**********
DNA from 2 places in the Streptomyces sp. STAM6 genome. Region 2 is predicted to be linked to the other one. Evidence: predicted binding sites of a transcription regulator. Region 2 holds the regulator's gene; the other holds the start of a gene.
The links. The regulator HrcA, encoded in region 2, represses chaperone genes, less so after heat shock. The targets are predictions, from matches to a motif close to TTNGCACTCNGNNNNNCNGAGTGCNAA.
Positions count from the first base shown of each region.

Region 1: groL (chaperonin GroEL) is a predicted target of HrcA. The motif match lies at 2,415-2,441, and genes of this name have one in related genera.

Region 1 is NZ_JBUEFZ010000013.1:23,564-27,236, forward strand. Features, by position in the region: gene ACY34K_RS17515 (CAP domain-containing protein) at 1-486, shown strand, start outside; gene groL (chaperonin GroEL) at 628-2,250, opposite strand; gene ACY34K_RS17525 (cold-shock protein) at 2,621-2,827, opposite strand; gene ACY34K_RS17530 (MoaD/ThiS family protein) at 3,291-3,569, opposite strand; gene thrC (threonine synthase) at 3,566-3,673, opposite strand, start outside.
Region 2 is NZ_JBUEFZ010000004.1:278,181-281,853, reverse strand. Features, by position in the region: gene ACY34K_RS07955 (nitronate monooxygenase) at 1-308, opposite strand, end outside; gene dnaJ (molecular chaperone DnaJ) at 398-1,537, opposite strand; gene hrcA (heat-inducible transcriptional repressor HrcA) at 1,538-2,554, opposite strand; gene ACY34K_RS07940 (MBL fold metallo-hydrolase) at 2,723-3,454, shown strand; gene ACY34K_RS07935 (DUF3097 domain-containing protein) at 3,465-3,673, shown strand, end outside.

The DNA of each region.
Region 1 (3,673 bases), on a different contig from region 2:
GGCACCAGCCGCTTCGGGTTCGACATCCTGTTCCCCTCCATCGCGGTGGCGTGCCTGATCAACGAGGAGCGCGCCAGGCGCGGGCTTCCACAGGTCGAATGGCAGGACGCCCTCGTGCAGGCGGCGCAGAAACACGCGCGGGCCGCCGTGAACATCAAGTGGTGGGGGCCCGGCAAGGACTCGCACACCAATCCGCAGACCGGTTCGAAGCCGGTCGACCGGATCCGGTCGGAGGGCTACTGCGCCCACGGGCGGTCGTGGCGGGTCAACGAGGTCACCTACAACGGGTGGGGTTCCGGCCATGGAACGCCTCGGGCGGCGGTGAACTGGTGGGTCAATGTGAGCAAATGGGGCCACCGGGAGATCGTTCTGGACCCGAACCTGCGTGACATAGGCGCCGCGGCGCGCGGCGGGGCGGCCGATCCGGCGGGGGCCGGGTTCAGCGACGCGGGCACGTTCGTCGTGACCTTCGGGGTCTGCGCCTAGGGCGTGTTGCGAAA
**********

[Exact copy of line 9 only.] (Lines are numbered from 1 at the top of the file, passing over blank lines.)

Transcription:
GGCACCAGCCGCTTCGGGTTCGACATCCTGTTCCCCTCCATCGCGGTGGCGTGCCTGATCAACGAGGAGCGCGCCAGGCGCGGGCTTCCACAGGTCGAATGGCAGGACGCCCTCGTGCAGGCGGCGCAGAAACACGCGCGGGCCGCCGTGAACATCAAGTGGTGGGGGCCCGGCAAGGACTCGCACACCAATCCGCAGACCGGTTCGAAGCCGGTCGACCGGATCCGGTCGGAGGGCTACTGCGCCCACGGGCGGTCGTGGCGGGTCAACGAGGTCACCTACAACGGGTGGGGTTCCGGCCATGGAACGCCTCGGGCGGCGGTGAACTGGTGGGTCAATGTGAGCAAATGGGGCCACCGGGAGATCGTTCTGGACCCGAACCTGCGTGACATAGGCGCCGCGGCGCGCGGCGGGGCGGCCGATCCGGCGGGGGCCGGGTTCAGCGACGCGGGCACGTTCGTCGTGACCTTCGGGGTCTGCGCCTAGGGCGTGTTGCGAAA